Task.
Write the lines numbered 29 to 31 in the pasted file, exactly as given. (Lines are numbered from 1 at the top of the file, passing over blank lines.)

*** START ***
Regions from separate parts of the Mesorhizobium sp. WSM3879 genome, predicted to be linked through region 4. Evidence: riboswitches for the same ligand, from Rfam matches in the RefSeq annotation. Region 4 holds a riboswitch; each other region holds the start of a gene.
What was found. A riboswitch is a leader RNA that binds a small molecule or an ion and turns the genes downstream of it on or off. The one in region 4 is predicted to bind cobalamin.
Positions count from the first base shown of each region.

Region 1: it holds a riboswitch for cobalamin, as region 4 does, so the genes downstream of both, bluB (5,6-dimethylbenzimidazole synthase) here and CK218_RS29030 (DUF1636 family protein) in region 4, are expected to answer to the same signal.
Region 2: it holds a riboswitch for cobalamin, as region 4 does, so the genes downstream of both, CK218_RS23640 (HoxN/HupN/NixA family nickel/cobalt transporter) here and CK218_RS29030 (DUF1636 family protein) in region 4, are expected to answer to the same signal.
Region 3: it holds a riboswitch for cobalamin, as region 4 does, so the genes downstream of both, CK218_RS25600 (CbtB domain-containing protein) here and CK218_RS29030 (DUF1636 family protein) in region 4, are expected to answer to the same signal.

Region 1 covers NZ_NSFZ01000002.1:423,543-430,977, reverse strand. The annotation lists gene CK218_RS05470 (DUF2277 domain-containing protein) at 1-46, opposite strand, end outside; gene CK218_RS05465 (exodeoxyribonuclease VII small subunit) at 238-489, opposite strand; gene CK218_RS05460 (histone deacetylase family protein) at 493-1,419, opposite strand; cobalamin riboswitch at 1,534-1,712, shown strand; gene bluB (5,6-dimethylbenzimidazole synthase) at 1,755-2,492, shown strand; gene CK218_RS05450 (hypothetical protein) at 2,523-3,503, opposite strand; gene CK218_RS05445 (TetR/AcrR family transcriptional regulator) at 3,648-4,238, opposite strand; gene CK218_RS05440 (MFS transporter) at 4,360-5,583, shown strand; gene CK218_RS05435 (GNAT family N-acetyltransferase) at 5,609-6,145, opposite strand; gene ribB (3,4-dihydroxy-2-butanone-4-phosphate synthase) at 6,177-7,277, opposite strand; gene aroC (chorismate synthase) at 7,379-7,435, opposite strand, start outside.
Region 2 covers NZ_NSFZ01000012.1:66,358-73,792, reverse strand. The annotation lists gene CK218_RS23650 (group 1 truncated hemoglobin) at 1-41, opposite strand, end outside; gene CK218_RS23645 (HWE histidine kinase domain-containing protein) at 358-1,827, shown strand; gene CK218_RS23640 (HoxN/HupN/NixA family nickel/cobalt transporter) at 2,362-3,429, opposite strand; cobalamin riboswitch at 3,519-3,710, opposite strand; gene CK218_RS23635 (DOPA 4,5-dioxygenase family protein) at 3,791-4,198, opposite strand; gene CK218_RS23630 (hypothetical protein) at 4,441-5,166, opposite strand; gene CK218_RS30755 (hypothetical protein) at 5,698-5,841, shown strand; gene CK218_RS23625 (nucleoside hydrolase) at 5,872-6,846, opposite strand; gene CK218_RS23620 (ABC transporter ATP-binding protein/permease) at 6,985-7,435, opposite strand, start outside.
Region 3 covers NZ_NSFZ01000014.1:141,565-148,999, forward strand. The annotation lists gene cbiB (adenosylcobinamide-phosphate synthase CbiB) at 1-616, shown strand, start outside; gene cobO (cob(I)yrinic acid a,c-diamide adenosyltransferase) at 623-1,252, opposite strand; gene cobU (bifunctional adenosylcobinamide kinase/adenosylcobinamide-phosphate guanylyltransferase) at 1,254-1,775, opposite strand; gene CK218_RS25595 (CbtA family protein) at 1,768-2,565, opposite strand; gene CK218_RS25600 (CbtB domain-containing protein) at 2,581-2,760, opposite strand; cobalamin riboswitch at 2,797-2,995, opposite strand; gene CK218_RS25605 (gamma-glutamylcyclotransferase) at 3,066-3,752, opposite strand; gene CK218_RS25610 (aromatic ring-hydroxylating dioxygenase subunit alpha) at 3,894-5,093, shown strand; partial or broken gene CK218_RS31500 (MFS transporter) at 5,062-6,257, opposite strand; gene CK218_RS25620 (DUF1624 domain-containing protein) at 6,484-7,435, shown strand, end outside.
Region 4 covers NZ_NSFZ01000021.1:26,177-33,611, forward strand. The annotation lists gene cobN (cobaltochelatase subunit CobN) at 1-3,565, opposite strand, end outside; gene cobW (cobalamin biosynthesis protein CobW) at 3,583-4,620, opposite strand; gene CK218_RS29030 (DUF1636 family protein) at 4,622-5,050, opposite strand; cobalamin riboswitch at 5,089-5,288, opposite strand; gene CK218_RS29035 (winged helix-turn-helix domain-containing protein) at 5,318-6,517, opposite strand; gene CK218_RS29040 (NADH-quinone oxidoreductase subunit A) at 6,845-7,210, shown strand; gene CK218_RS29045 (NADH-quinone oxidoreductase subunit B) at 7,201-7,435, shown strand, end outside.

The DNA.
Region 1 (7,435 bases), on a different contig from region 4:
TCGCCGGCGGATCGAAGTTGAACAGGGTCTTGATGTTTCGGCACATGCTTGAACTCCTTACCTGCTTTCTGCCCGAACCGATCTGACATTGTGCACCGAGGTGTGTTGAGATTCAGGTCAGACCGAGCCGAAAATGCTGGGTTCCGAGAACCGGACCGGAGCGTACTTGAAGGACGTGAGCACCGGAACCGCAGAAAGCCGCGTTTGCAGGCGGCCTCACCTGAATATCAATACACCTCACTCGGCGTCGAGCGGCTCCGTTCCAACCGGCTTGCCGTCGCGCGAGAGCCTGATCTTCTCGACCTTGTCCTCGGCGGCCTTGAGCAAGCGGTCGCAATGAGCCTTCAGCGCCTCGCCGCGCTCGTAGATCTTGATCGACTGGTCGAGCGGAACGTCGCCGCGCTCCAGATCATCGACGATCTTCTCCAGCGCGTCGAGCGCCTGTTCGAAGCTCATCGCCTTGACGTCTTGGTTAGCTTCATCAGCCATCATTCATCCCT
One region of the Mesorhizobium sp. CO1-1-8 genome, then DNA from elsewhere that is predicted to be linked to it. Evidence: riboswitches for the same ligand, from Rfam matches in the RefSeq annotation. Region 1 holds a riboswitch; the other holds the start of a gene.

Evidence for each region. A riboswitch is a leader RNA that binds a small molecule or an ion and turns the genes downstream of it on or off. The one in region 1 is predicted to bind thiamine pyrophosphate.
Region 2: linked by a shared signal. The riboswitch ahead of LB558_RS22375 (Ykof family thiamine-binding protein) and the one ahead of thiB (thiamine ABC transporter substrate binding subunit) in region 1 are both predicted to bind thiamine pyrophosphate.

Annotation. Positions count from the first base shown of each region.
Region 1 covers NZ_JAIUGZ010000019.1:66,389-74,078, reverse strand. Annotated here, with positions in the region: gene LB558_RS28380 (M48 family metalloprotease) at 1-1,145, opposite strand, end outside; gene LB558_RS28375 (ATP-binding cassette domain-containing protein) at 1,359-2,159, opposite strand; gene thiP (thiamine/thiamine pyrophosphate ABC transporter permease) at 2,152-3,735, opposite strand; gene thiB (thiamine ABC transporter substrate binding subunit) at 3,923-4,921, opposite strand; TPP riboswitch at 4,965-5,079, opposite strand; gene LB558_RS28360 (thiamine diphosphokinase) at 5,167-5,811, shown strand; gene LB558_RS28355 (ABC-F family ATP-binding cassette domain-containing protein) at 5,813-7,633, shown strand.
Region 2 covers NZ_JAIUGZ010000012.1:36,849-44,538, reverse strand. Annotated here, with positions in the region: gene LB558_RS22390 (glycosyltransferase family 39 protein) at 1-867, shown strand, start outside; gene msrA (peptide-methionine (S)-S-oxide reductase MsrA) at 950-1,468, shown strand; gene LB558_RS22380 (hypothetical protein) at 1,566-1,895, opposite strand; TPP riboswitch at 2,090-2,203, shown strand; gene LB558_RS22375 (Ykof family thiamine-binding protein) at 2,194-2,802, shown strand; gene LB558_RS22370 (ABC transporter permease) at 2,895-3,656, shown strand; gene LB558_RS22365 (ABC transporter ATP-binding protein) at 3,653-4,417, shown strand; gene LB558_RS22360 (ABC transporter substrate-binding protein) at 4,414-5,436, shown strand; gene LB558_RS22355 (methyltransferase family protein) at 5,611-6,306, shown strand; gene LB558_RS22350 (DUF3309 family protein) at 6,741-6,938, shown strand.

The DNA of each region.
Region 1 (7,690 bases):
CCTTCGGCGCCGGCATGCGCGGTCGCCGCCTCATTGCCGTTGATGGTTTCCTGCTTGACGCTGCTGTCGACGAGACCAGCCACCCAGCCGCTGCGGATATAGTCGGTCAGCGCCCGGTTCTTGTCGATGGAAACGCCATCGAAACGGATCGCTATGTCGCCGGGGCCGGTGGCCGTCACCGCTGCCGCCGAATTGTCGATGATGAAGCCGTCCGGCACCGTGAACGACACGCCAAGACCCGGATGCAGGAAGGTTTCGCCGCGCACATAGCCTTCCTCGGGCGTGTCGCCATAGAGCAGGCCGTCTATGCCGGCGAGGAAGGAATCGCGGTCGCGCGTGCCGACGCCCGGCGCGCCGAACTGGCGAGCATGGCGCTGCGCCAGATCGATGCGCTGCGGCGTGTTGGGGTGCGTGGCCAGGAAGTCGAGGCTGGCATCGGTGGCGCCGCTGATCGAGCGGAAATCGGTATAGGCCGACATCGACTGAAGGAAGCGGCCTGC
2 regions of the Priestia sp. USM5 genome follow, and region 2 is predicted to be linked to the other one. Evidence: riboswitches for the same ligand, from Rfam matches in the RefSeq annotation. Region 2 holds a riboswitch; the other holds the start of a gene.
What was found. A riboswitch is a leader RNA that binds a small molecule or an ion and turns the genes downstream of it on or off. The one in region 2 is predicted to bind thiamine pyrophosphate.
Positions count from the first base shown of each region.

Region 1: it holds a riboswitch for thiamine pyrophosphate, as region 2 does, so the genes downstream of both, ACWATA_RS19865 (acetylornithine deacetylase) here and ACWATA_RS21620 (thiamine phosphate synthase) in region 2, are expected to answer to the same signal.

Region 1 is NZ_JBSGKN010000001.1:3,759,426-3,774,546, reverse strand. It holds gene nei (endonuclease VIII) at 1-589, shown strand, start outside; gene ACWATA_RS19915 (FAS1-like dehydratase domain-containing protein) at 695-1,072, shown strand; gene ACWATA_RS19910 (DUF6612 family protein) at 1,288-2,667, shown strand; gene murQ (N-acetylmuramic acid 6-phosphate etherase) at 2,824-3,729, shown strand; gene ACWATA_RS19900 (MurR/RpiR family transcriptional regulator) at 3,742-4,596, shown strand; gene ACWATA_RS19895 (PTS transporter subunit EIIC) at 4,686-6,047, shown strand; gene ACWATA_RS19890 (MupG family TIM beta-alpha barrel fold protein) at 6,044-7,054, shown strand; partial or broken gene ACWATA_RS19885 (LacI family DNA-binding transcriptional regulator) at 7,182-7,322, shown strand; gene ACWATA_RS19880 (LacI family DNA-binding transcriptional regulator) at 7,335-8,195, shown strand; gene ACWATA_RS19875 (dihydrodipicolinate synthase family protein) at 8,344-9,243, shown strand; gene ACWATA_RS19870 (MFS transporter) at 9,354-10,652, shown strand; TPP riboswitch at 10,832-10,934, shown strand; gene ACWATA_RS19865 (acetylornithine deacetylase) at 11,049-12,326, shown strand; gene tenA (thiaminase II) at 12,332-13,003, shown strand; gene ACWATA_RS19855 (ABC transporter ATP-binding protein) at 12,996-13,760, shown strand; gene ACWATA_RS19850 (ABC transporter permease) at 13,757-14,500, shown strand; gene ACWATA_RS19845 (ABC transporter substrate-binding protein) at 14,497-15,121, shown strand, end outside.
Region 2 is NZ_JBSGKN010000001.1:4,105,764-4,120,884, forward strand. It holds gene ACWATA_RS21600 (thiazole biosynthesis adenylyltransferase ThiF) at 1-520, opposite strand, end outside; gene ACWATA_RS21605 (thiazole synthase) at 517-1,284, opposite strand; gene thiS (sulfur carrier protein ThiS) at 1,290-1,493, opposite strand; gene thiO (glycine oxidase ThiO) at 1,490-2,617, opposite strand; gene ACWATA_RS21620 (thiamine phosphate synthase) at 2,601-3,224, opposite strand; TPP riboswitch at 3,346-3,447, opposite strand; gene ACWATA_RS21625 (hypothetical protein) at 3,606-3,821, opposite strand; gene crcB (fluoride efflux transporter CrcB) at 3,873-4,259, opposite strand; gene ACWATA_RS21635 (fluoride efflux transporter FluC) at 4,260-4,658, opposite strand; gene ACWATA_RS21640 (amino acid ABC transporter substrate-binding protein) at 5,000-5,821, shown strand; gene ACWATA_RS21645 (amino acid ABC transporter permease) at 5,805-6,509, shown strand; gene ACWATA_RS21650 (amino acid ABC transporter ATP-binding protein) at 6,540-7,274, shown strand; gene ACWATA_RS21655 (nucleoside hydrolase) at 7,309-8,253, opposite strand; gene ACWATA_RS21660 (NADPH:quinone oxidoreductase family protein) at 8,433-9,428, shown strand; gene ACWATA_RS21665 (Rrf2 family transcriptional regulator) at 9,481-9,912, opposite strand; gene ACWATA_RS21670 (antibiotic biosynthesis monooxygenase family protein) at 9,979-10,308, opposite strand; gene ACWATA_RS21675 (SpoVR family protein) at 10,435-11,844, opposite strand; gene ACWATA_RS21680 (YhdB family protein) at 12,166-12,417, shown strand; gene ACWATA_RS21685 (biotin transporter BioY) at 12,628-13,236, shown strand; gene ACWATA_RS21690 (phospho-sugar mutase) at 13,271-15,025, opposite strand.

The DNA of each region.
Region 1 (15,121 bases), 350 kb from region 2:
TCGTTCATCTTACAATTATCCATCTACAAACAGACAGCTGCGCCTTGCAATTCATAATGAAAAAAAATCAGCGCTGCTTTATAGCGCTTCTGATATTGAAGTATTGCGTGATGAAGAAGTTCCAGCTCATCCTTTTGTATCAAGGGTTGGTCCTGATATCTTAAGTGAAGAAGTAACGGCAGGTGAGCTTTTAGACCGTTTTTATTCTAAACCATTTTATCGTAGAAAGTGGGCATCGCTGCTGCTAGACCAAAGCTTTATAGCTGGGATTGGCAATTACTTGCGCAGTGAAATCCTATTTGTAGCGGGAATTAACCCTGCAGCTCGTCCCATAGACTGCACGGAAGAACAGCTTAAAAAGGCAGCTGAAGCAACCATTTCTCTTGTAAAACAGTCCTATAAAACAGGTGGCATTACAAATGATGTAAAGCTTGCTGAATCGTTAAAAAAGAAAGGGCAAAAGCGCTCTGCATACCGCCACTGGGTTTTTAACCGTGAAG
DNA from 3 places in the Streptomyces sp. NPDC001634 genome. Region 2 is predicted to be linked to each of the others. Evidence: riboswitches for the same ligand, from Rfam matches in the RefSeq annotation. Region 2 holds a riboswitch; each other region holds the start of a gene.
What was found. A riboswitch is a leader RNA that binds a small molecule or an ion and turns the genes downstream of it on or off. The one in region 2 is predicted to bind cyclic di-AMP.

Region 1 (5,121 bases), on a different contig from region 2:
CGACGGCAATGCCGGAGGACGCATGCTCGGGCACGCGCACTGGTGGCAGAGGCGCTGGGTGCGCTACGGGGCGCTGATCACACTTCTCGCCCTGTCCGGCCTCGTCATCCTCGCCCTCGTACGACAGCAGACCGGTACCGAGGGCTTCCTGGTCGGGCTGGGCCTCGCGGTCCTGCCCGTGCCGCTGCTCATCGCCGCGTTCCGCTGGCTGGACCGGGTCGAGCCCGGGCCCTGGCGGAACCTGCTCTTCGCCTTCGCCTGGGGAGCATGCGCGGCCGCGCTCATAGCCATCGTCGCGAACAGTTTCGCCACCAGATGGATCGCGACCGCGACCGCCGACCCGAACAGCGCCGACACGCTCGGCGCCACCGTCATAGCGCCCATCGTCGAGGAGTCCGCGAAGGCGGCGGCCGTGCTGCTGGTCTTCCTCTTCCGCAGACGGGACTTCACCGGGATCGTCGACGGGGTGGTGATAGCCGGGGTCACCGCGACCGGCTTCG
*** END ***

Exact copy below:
The DNA of each region.
Region 1 (15,121 bases), 350 kb from region 2:
TCGTTCATCTTACAATTATCCATCTACAAACAGACAGCTGCGCCTTGCAATTCATAATGAAAAAAAATCAGCGCTGCTTTATAGCGCTTCTGATATTGAAGTATTGCGTGATGAAGAAGTTCCAGCTCATCCTTTTGTATCAAGGGTTGGTCCTGATATCTTAAGTGAAGAAGTAACGGCAGGTGAGCTTTTAGACCGTTTTTATTCTAAACCATTTTATCGTAGAAAGTGGGCATCGCTGCTGCTAGACCAAAGCTTTATAGCTGGGATTGGCAATTACTTGCGCAGTGAAATCCTATTTGTAGCGGGAATTAACCCTGCAGCTCGTCCCATAGACTGCACGGAAGAACAGCTTAAAAAGGCAGCTGAAGCAACCATTTCTCTTGTAAAACAGTCCTATAAAACAGGTGGCATTACAAATGATGTAAAGCTTGCTGAATCGTTAAAAAAGAAAGGGCAAAAGCGCTCTGCATACCGCCACTGGGTTTTTAACCGTGAAG